The Jasna Góra Monastery in Cz?stochowa, Poland, is the most famous Polish shrine to the Virgin Mary and the country’s greatest place of pilgrimage – for many its spiritual capital. The image of the Black Madonna of Cz?stochowa, to which miraculous powers are attributed, is Jasna Góra’s most precious treasure.
Founded in 1382 by Pauline monks who came from Hungary at the invitation of W?adys?aw, Duke of Opole. The monastery has been a pilgrimage destination for hundreds of years, and it contains the most important icon of the Virgin Mary in this part of Europe. The icon, depicting the Mother of God with the Christ Child, is known as the Black Madonna of Cz?stochowa or Our Lady of Cz?stochowa, which is widely venerated and credited with many miracles. Among these, it is credited with miraculously saving the Jasna Góra monastery during a siege that took place at the time of The Deluge, a 17th-century Swedish invasion. Although this event was of little military importance, the event stimulated the Polish resistance. The Poles could not immediately change the course of the war but after an alliance with the Crimean Khanate they repulsed the Swedes. Shortly thereafter, in the cathedral of Lviv, on April 1, 1656, Jan Kazimierz, the King of Poland, solemnly pronounced his vow to consecrate the country to the protection of the Mother of God and proclaimed Her the Patron and Queen of the lands in his kingdom.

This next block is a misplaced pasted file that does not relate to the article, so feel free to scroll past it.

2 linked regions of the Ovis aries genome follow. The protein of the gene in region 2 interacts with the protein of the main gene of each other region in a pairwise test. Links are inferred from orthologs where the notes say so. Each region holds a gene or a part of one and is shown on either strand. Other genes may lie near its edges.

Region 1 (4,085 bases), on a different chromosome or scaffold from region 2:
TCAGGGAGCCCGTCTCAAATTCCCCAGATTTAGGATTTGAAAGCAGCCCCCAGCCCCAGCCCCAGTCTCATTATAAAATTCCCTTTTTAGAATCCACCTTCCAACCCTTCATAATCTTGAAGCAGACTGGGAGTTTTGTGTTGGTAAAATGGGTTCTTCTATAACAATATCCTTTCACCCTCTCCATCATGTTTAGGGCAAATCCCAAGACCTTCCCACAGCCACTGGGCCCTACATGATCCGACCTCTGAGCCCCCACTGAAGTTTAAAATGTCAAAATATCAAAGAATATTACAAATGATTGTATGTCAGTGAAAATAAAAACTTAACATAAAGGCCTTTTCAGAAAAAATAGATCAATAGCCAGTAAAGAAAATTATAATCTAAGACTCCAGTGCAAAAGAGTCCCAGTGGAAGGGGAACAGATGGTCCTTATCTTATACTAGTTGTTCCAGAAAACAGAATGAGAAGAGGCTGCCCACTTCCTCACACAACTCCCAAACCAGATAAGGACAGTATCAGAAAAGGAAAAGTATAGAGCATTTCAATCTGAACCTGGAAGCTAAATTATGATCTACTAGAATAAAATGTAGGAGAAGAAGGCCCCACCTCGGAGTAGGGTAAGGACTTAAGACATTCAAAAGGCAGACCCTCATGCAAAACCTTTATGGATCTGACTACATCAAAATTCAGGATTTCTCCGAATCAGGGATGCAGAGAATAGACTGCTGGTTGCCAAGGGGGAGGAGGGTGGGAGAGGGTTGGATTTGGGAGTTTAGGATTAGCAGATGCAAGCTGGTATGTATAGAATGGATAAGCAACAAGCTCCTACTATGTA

Since the Middle Ages, every year thousands of Poles go in pilgrim groups to visit Jasna Góra. It is estimated that in 2012 103,000 pilgrims went to the shrine. There are a few hundred groups. The average distance to travel is about 350 kilometres (217 miles), made in 11 days.